The answer to the first question is definitely no. Any nuclear power plant started today would still be at least 25 years away from producing electricity. The Nimby movement (not in my back yard) in this instance is incredibly powerful. When nuclear power options were briefly considered by the Howard government it soon became apparent that the opposition would be immense to any nuclear power station located in the preferred localities – on French Island or in Gippsland. By comparison the whole gamut of renewable energy options, even pumped hydro, can be done relatively quickly.
The other aspect, that nuclear power is carbon neutral and therefore the ‘green’ power of the future also does not hold water. Many aspects of the nuclear energy cycle are carbon intensive including the various mining, concentration, processing and transport processes. The building of these plants requires huge amounts of concrete with large amounts of emissions embodied in their construction. It has been estimated that even with a high grade of Uranium ore the nuclear energy process in terms of emissions is still two to three times that of the various renewable energy options. This, however, does not apply to apply to operating nuclear power plants which in terms of emissions are far better than fossil fuels.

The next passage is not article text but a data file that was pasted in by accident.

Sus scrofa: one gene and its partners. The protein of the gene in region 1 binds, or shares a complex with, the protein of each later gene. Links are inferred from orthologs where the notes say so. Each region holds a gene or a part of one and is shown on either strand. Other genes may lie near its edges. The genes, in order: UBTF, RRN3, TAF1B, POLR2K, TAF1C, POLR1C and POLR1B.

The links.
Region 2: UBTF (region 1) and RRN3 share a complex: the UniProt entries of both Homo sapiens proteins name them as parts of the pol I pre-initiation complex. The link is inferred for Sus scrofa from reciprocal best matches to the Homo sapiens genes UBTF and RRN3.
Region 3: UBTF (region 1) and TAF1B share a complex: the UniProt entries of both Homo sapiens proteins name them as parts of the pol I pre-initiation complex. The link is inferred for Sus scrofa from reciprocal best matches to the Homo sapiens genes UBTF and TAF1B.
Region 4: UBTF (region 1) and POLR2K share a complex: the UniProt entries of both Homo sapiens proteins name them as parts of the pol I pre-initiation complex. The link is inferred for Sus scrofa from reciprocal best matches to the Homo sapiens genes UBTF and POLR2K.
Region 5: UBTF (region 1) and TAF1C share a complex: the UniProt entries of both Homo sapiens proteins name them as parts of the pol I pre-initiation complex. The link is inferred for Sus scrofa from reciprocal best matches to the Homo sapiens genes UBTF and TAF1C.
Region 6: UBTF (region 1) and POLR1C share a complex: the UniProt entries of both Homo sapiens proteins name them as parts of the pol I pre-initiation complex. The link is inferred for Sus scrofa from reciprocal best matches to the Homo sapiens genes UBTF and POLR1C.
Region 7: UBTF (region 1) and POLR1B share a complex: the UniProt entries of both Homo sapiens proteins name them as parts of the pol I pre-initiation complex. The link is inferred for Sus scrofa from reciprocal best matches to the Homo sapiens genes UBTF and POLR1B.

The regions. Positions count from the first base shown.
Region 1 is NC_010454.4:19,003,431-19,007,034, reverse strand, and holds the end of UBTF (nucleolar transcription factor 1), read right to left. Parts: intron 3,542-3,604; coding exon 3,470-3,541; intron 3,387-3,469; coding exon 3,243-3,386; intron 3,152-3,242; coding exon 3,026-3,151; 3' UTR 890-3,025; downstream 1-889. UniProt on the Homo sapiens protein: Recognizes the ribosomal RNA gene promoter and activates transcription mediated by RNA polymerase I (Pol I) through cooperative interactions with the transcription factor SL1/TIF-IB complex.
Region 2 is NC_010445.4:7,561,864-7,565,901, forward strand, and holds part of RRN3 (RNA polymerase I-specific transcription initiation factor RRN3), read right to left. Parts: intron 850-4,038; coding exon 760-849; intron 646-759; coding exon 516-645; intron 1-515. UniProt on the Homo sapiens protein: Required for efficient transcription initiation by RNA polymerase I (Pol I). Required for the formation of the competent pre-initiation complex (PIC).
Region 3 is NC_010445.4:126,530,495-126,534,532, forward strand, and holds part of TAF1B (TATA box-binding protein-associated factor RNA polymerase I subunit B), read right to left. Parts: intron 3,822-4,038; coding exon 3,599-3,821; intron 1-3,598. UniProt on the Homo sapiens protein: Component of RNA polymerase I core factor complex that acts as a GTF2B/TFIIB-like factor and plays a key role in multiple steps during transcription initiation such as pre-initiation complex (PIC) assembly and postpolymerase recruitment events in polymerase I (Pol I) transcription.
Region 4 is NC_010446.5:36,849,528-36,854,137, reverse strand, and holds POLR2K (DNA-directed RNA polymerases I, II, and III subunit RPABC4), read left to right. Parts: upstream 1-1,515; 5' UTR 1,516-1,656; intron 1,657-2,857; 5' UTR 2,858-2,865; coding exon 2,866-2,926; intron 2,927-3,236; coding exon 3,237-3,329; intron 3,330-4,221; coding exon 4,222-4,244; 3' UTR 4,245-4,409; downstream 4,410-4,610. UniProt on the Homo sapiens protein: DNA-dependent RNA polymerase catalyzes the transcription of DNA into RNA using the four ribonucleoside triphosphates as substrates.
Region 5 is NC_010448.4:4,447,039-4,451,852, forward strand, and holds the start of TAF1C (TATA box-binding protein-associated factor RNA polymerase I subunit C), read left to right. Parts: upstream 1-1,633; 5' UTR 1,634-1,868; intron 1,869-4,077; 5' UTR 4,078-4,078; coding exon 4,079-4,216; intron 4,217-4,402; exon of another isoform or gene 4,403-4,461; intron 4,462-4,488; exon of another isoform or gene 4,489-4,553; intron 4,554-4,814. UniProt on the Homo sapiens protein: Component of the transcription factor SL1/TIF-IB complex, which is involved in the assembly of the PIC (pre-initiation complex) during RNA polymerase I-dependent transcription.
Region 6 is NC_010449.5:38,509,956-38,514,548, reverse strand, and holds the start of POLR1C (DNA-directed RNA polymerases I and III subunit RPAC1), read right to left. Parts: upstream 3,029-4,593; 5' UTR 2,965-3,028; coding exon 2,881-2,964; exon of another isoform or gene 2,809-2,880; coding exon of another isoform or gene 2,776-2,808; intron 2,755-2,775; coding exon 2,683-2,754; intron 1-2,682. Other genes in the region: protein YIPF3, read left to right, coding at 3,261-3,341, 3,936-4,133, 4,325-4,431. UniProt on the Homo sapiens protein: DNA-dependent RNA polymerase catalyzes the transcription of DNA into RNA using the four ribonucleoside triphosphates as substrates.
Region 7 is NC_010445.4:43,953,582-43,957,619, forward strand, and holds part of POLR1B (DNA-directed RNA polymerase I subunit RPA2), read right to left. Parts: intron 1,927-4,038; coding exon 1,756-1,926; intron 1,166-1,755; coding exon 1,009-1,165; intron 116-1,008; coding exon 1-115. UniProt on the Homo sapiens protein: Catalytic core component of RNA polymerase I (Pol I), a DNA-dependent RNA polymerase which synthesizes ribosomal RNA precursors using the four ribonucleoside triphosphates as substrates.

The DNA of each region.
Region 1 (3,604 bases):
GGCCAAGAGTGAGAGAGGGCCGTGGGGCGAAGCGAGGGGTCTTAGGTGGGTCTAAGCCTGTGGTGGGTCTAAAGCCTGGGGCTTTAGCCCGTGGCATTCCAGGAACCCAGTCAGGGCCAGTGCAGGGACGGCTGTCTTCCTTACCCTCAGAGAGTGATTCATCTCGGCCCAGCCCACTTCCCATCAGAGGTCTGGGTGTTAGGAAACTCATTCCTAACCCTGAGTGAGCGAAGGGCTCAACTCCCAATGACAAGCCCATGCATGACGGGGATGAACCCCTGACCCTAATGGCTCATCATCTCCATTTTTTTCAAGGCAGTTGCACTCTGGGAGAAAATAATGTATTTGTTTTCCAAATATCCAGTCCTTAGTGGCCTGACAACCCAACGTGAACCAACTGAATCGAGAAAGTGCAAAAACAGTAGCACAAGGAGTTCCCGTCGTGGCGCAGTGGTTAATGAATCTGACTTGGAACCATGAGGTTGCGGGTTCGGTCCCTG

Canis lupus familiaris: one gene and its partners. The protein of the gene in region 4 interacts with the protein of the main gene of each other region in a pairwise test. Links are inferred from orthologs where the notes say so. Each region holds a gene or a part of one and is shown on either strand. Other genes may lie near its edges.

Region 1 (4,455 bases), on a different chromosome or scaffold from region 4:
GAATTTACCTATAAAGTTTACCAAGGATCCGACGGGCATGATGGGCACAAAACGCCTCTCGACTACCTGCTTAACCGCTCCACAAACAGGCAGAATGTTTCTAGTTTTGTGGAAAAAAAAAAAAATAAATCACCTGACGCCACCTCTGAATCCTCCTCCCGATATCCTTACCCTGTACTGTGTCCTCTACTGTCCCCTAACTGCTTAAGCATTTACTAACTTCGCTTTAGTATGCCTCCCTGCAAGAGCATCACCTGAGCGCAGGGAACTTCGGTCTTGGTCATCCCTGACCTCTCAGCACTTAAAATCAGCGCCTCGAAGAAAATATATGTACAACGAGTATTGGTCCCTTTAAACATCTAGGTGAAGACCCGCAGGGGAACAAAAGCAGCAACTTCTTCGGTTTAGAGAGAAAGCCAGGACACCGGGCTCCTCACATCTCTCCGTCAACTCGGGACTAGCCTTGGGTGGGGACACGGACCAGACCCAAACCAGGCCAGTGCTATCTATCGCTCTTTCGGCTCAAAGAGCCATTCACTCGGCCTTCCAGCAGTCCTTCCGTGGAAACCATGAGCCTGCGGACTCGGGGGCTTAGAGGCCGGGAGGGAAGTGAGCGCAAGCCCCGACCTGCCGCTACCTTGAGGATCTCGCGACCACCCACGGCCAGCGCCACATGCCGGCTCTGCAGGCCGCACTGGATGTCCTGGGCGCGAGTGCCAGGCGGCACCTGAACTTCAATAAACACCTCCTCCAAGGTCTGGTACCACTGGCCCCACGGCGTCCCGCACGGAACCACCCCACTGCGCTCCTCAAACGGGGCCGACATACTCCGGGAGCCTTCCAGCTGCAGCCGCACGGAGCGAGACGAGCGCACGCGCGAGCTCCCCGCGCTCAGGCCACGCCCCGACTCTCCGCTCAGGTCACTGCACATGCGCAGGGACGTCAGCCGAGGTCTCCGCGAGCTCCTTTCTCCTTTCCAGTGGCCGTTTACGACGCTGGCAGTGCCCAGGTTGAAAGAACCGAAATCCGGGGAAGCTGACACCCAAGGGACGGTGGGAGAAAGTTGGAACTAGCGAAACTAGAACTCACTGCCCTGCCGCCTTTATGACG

But nuclear energy has already lost the battle with wind and solar. Like coal it is yesterday’s energy source. The ‘nuclear fusion’ pipe dream where energy is so abundant it is free is sometimes raised in the social media but no such commercial generator exists on earth. Solar energy – produced by nuclear fusion in a safely remote source – is already approaching the free energy dream. Solar panels can be erected now whilst nuclear, and even coal plants, are many years down track. With the climate emergency rapidly approaching we need to get to zero emissions as quickly as possible. Thus we need technology that is readily available, can be installed now and producing tomorrow. Nuclear is not the answer.